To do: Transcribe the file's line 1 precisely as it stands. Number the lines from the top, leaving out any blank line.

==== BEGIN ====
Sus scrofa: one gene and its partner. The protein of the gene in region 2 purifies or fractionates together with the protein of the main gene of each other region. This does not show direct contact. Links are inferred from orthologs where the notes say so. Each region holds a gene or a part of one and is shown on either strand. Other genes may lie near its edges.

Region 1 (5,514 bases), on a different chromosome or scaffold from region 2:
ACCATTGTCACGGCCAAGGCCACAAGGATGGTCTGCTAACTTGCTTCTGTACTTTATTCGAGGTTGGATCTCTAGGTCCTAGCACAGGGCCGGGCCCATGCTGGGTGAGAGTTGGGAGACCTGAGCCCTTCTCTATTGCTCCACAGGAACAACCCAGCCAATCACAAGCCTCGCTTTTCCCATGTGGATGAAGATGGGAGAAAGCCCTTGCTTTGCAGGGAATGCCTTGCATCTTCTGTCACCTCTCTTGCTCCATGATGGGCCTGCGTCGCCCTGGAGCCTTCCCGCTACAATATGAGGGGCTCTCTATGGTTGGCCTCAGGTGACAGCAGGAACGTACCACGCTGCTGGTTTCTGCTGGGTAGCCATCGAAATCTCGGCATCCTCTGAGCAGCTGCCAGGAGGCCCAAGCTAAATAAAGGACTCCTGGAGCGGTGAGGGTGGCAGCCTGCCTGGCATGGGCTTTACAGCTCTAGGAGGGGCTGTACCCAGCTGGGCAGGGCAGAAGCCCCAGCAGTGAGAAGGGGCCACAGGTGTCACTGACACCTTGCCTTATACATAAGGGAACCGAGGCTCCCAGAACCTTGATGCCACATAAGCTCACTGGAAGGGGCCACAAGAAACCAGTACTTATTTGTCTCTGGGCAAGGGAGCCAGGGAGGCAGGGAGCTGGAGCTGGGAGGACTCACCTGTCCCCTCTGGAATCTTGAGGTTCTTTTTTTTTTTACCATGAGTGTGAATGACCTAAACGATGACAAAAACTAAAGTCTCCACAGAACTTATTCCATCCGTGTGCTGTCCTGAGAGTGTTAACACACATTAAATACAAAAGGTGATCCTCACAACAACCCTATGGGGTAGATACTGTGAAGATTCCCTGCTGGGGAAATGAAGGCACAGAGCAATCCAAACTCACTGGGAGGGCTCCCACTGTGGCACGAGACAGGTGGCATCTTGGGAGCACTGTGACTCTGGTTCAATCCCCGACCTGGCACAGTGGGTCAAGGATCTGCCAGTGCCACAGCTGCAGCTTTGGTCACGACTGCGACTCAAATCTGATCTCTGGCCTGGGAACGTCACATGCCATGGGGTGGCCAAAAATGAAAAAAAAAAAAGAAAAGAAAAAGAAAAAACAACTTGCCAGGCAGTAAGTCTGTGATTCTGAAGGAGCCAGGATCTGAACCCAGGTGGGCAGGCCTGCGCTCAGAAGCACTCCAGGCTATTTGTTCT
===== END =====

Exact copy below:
Sus scrofa: one gene and its partner. The protein of the gene in region 2 purifies or fractionates together with the protein of the main gene of each other region. This does not show direct contact. Links are inferred from orthologs where the notes say so. Each region holds a gene or a part of one and is shown on either strand. Other genes may lie near its edges.